Mentoring is not just downloading information; it’s also creating space for the mentee to share what they need, and sometimes—especially when the mentor relationship is less about passing on a concrete skill and more about general life or career guidance—encouraging a mentee to find their own solutions.
Doug Ward, co-author of Great Mentoring for Real Life Change, says that asking good, open-ended questions lies at the heart of effective mentoring. “Questions like ‘Tell me more about that?’ and ‘What would change that?’ or even ‘What advice would you give to a friend in your situation?’ can subtly move the person forward on their journey,” says Ward.
Looking back, Hancock’s listening skills are what Paddey remembers the most about their time together, and what she intends to use in her current role as a mentor to another, younger writer. “She was a wonderful listener,” says Paddey. “She would really listen carefully to me. At no time did she make it all about herself.”
According to Ward, the art of the question is one of the best tools a mentor can develop. He suggests mentors jot down notes immediately after the meeting to help them pick up where they left off the next time, which also demonstrates attentiveness and care to the mentee. “Listening is intuitively the most important tool,” says Ward, hinting at the generosity that is built into mentor relationships. “Mentoring is not about feeding my ego. It’s about the other.”
Mentor relationships are about giving and receiving
Gordon Harrison is a well-known Canadian artist whose vibrant canvases fill a gallery on Ottawa’s Sussex drive. He is also a willing coach to artists who need a friendly ear or constructive critique. “I’m not afraid of sharing my secrets,” he says, “and giving advice and words of encouragement.”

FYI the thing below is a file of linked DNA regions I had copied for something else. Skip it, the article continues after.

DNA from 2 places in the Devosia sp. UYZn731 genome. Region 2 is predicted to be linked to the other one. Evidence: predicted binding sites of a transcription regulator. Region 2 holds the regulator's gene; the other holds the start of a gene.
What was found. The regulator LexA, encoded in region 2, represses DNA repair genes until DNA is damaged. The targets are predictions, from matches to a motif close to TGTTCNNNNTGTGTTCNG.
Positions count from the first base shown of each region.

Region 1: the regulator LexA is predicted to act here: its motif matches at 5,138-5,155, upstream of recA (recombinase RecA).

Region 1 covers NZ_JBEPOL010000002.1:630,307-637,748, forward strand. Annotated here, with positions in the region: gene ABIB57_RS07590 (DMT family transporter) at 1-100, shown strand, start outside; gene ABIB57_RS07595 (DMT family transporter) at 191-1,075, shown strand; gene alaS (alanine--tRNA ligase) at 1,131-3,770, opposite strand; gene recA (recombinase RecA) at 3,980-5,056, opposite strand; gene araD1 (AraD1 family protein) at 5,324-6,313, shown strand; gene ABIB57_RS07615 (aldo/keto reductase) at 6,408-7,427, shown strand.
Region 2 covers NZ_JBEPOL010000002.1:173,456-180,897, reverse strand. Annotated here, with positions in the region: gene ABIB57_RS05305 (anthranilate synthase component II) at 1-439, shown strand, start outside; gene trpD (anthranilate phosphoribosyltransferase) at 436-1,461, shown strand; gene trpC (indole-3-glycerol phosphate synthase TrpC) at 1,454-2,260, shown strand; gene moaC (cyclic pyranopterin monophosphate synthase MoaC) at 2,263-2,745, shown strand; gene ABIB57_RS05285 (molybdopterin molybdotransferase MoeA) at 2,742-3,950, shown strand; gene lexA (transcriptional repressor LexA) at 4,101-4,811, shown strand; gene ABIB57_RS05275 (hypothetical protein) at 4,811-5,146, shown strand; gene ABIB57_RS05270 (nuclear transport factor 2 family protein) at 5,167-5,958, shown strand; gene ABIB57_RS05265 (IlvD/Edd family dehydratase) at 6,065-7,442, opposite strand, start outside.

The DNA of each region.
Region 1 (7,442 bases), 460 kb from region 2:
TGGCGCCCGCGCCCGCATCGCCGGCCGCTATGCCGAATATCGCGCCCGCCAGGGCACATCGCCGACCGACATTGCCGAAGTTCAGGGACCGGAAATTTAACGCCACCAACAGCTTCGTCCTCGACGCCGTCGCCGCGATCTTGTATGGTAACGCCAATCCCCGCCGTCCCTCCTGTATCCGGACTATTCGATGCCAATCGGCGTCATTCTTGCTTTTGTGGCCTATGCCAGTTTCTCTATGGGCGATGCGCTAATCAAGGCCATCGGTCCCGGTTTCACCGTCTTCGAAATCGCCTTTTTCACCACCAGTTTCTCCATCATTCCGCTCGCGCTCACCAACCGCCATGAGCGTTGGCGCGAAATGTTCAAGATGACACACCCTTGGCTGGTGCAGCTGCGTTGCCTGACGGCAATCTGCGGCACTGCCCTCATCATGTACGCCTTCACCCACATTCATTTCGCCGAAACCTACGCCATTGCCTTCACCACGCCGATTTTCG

Artist Jenn Thornhill Verma is one of the grateful recipients of Harrison’s mentoring. And while Harrison brings his expert eye and his years of experience, Verma also contributes to the working-friendship. She has, for example, helped nudge Harrison toward more social-media engagement. “A good mentoring relationship starts with a mutual interest,” says Verma, “and then it’s the genuine reciprocity of the mentor providing experience and the mentee providing new insights.”
Mentoring is ultimately about giving and receiving, says Irene Vaksman, director of Newcomer Services for JVS Toronto, a non-profit that helps new Canadians settle into life by facilitating mentor relationships between Canadians and newcomers who have similar jobs. Before Vaksman’s newcomers arrive, they can connect online with Canadians who work in their field. They can ask time-saving questions and learn insider information about what their occupations—and lives—are like in a new country.
Many people who have been mentored are often inspired to become mentors themselves as they start to settle into Canadian life. “More and more we are seeing people who were immigrants themselves seeking this opportunity to give back,” says Vaksman. Mentoring begets mentoring, and that is part of the Canadian spirit Vaksman wants all of her clients to see. “Mentoring cultivates the spirit of giving back and paying forward,” she says. “It’s a powerful tool.”
Next, read about Connected Canadians, a mentorship program that helps seniors become tech savvy.